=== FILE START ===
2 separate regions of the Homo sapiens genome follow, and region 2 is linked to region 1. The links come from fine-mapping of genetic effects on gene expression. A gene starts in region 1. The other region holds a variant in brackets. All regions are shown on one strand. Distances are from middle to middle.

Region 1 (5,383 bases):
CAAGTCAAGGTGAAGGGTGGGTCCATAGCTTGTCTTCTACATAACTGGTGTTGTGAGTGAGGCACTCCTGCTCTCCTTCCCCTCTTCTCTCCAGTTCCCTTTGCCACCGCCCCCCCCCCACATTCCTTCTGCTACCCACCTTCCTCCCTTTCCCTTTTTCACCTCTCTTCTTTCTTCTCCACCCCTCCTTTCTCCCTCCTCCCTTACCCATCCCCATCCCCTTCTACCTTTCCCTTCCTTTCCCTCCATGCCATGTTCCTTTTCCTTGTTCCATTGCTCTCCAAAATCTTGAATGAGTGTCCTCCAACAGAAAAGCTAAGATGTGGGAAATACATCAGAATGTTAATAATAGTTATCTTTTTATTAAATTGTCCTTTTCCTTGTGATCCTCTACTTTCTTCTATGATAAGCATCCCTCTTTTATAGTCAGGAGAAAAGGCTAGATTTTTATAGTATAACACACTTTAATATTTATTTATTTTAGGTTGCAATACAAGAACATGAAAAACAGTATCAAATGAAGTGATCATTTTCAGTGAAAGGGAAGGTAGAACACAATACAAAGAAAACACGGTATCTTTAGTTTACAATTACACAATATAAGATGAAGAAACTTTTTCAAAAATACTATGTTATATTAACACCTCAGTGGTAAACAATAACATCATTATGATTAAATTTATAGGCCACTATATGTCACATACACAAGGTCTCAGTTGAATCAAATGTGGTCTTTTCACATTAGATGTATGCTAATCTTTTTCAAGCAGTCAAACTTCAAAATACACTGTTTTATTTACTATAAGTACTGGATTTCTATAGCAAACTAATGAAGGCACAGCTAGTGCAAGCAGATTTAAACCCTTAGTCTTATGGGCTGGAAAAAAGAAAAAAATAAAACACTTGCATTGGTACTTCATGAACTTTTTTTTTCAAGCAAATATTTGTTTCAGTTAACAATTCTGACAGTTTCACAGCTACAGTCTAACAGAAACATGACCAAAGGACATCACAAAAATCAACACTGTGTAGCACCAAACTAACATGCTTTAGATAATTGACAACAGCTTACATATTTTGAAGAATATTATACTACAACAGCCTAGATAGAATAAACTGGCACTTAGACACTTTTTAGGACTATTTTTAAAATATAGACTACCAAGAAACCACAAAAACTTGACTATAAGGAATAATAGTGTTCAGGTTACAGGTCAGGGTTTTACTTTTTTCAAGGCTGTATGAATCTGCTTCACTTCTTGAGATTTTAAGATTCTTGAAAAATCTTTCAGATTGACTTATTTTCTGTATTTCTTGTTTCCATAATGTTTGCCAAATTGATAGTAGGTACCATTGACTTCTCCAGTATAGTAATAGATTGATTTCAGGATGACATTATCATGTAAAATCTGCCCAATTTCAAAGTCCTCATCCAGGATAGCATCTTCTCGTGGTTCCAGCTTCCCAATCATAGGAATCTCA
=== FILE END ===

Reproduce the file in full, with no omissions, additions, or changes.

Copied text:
2 separate regions of the Homo sapiens genome follow, and region 2 is linked to region 1. The links come from fine-mapping of genetic effects on gene expression. A gene starts in region 1. The other region holds a variant in brackets. All regions are shown on one strand. Distances are from middle to middle.

Region 1 (5,383 bases):
CAAGTCAAGGTGAAGGGTGGGTCCATAGCTTGTCTTCTACATAACTGGTGTTGTGAGTGAGGCACTCCTGCTCTCCTTCCCCTCTTCTCTCCAGTTCCCTTTGCCACCGCCCCCCCCCCACATTCCTTCTGCTACCCACCTTCCTCCCTTTCCCTTTTTCACCTCTCTTCTTTCTTCTCCACCCCTCCTTTCTCCCTCCTCCCTTACCCATCCCCATCCCCTTCTACCTTTCCCTTCCTTTCCCTCCATGCCATGTTCCTTTTCCTTGTTCCATTGCTCTCCAAAATCTTGAATGAGTGTCCTCCAACAGAAAAGCTAAGATGTGGGAAATACATCAGAATGTTAATAATAGTTATCTTTTTATTAAATTGTCCTTTTCCTTGTGATCCTCTACTTTCTTCTATGATAAGCATCCCTCTTTTATAGTCAGGAGAAAAGGCTAGATTTTTATAGTATAACACACTTTAATATTTATTTATTTTAGGTTGCAATACAAGAACATGAAAAACAGTATCAAATGAAGTGATCATTTTCAGTGAAAGGGAAGGTAGAACACAATACAAAGAAAACACGGTATCTTTAGTTTACAATTACACAATATAAGATGAAGAAACTTTTTCAAAAATACTATGTTATATTAACACCTCAGTGGTAAACAATAACATCATTATGATTAAATTTATAGGCCACTATATGTCACATACACAAGGTCTCAGTTGAATCAAATGTGGTCTTTTCACATTAGATGTATGCTAATCTTTTTCAAGCAGTCAAACTTCAAAATACACTGTTTTATTTACTATAAGTACTGGATTTCTATAGCAAACTAATGAAGGCACAGCTAGTGCAAGCAGATTTAAACCCTTAGTCTTATGGGCTGGAAAAAAGAAAAAAATAAAACACTTGCATTGGTACTTCATGAACTTTTTTTTTCAAGCAAATATTTGTTTCAGTTAACAATTCTGACAGTTTCACAGCTACAGTCTAACAGAAACATGACCAAAGGACATCACAAAAATCAACACTGTGTAGCACCAAACTAACATGCTTTAGATAATTGACAACAGCTTACATATTTTGAAGAATATTATACTACAACAGCCTAGATAGAATAAACTGGCACTTAGACACTTTTTAGGACTATTTTTAAAATATAGACTACCAAGAAACCACAAAAACTTGACTATAAGGAATAATAGTGTTCAGGTTACAGGTCAGGGTTTTACTTTTTTCAAGGCTGTATGAATCTGCTTCACTTCTTGAGATTTTAAGATTCTTGAAAAATCTTTCAGATTGACTTATTTTCTGTATTTCTTGTTTCCATAATGTTTGCCAAATTGATAGTAGGTACCATTGACTTCTCCAGTATAGTAATAGATTGATTTCAGGATGACATTATCATGTAAAATCTGCCCAATTTCAAAGTCCTCATCCAGGATAGCATCTTCTCGTGGTTCCAGCTTCCCAATCATAGGAATCTCA